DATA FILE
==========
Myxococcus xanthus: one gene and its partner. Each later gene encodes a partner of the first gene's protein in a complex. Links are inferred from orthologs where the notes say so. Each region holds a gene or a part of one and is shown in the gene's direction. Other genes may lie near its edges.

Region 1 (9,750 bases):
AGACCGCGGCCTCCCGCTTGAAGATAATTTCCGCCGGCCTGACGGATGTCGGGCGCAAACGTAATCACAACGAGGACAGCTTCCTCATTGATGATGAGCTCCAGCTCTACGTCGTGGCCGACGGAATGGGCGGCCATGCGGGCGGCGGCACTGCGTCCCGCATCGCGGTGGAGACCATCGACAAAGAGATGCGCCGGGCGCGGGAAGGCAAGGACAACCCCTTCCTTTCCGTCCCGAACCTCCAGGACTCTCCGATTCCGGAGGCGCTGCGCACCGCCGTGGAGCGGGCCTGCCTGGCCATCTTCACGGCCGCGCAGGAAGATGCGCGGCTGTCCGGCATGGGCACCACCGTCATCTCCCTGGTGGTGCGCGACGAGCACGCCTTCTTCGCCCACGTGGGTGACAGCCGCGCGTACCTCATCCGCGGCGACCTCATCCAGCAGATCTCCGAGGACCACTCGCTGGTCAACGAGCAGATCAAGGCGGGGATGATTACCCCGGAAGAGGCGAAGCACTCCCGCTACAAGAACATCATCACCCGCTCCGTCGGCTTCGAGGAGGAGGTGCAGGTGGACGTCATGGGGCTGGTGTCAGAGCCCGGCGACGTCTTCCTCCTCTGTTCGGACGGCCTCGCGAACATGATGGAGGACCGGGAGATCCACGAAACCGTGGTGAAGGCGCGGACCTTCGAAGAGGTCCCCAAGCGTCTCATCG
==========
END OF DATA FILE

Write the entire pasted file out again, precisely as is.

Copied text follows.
Myxococcus xanthus: one gene and its partner. Each later gene encodes a partner of the first gene's protein in a complex. Links are inferred from orthologs where the notes say so. Each region holds a gene or a part of one and is shown in the gene's direction. Other genes may lie near its edges.

Region 1 (9,750 bases):
AGACCGCGGCCTCCCGCTTGAAGATAATTTCCGCCGGCCTGACGGATGTCGGGCGCAAACGTAATCACAACGAGGACAGCTTCCTCATTGATGATGAGCTCCAGCTCTACGTCGTGGCCGACGGAATGGGCGGCCATGCGGGCGGCGGCACTGCGTCCCGCATCGCGGTGGAGACCATCGACAAAGAGATGCGCCGGGCGCGGGAAGGCAAGGACAACCCCTTCCTTTCCGTCCCGAACCTCCAGGACTCTCCGATTCCGGAGGCGCTGCGCACCGCCGTGGAGCGGGCCTGCCTGGCCATCTTCACGGCCGCGCAGGAAGATGCGCGGCTGTCCGGCATGGGCACCACCGTCATCTCCCTGGTGGTGCGCGACGAGCACGCCTTCTTCGCCCACGTGGGTGACAGCCGCGCGTACCTCATCCGCGGCGACCTCATCCAGCAGATCTCCGAGGACCACTCGCTGGTCAACGAGCAGATCAAGGCGGGGATGATTACCCCGGAAGAGGCGAAGCACTCCCGCTACAAGAACATCATCACCCGCTCCGTCGGCTTCGAGGAGGAGGTGCAGGTGGACGTCATGGGGCTGGTGTCAGAGCCCGGCGACGTCTTCCTCCTCTGTTCGGACGGCCTCGCGAACATGATGGAGGACCGGGAGATCCACGAAACCGTGGTGAAGGCGCGGACCTTCGAAGAGGTCCCCAAGCGTCTCATCG